Those three, tall, wiggly posts standing at a busy Northgate intersection are the work of artist Benson Shaw. He recently installed the public artwork as part of the Thornton Creek Water Quality Channel project. The poles, called Wiggle Posts, are at the corner of Northeast 103rd Street and 5th Avenue Northeast. They are part a three-part artwork by Shaw, titled Surge, which references the ebb and flow of water on the site.
According to Shaw, Wiggle Posts signify several things. The posts represent flora and fauna, such as underwater grasses, eels or snakes. They also echo the channel’s flow patterns and resemble a sine curve – a graphic measurement that can be used to chart flowing water.
Shaw created two other artworks for the site. Falling Water features blue glass encased in metal mesh — which mimics water flowing down the embankment — flanked by a collection of light posts topped with blue lit globes. Bad Buoys, a series of floats with glittering discs activated by water moving through the channel, has yet to be installed.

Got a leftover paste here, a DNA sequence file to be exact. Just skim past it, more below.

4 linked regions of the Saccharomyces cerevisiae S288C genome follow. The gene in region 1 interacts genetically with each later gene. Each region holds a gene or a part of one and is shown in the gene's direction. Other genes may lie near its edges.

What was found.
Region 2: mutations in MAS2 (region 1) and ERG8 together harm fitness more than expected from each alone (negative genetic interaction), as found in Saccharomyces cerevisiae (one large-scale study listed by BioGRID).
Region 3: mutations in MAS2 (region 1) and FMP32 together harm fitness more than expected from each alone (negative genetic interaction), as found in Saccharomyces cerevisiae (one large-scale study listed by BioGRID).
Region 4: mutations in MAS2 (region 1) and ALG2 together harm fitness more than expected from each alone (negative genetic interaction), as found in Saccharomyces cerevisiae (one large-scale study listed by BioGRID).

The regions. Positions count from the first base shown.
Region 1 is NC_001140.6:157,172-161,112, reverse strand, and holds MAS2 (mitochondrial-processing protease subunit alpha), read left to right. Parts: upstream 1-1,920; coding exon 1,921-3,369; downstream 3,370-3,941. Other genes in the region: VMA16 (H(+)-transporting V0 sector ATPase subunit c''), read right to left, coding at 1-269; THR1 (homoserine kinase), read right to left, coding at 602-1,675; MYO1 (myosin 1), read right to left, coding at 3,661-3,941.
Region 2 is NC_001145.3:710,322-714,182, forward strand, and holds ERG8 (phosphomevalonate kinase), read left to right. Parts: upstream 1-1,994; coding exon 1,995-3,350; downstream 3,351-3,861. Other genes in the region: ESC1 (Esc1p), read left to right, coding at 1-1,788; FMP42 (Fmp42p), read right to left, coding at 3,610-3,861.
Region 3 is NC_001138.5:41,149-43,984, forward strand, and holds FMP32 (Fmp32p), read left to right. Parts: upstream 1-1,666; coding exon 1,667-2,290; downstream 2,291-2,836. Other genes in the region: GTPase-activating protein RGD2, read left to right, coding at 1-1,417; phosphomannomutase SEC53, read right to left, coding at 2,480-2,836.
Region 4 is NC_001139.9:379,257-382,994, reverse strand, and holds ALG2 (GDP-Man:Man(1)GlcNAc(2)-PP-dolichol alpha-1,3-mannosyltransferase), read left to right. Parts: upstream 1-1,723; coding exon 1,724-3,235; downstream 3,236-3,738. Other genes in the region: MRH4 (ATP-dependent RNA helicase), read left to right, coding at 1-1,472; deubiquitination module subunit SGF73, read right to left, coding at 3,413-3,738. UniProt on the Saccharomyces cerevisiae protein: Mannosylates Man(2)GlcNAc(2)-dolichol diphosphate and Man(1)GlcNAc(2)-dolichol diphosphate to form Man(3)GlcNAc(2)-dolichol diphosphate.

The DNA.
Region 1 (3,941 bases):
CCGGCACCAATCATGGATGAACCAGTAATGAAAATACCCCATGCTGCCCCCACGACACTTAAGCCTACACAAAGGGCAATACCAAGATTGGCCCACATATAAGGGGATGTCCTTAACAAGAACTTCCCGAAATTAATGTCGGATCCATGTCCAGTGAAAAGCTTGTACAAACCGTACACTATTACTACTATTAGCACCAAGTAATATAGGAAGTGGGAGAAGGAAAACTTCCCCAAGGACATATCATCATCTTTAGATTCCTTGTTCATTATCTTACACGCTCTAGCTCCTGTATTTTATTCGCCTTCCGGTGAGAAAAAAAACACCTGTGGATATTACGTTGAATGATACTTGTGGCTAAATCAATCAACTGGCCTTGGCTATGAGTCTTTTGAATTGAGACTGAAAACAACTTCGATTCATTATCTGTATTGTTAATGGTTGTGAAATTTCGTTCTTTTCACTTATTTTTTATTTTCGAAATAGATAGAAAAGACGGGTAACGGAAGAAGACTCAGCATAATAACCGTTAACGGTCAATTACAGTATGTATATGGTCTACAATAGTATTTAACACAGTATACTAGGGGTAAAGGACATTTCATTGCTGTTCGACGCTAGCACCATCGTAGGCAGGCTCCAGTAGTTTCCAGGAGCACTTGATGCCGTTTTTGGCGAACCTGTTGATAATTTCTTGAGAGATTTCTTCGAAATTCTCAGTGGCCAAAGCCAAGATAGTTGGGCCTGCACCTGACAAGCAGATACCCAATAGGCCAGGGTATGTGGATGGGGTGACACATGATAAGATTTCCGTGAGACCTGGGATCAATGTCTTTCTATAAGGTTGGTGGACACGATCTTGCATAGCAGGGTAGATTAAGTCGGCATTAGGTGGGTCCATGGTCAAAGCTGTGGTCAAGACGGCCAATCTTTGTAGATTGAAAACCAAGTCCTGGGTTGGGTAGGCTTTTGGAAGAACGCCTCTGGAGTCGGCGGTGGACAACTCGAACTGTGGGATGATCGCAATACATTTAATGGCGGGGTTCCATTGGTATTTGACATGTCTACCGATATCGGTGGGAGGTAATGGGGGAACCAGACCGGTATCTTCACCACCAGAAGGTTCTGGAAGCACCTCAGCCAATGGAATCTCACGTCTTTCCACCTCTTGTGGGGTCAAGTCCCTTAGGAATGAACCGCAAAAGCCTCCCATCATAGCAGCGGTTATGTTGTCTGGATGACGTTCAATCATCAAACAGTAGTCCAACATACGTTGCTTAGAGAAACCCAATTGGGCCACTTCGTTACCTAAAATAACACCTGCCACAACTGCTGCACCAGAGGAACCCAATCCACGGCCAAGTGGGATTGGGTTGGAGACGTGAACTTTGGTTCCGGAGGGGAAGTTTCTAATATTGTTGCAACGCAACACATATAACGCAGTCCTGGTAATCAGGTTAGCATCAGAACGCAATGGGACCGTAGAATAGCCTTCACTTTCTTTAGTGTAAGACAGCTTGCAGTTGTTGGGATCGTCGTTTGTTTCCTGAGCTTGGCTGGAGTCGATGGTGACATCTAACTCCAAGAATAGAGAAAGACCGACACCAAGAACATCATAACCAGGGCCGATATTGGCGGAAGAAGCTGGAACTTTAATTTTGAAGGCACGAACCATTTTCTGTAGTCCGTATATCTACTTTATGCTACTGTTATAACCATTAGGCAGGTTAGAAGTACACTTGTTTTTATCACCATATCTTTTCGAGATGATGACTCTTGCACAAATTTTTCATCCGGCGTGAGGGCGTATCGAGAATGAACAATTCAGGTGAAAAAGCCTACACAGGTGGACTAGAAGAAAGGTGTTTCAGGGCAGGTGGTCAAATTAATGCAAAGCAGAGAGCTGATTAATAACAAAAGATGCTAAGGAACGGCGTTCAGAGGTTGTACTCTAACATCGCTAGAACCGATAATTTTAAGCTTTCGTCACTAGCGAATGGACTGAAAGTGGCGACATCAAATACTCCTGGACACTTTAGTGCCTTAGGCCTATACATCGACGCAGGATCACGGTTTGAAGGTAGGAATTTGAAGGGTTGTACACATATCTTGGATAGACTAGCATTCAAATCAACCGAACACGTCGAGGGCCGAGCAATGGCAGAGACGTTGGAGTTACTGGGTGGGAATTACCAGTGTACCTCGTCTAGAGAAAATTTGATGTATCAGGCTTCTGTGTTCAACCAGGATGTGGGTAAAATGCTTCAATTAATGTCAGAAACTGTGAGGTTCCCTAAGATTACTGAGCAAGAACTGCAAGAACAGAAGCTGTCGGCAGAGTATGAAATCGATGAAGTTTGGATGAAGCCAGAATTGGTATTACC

Shaw worked with Seattle Public Utilities; SvR, a design services firm; and community members to develop the artworks. The channel project uses natural drainage system technology to clean the water and control water flow through the channel year-round. The channel winds through a new development at Northgate, which features pedestrian pathways and native landscaping. Seattle Public Utilities 1% for Art funds supported the artwork.
Image: Benson Shaw’s Wiggle Posts being installed at the corner of Northeast 103rd Street and 5th Avenue Northeast.
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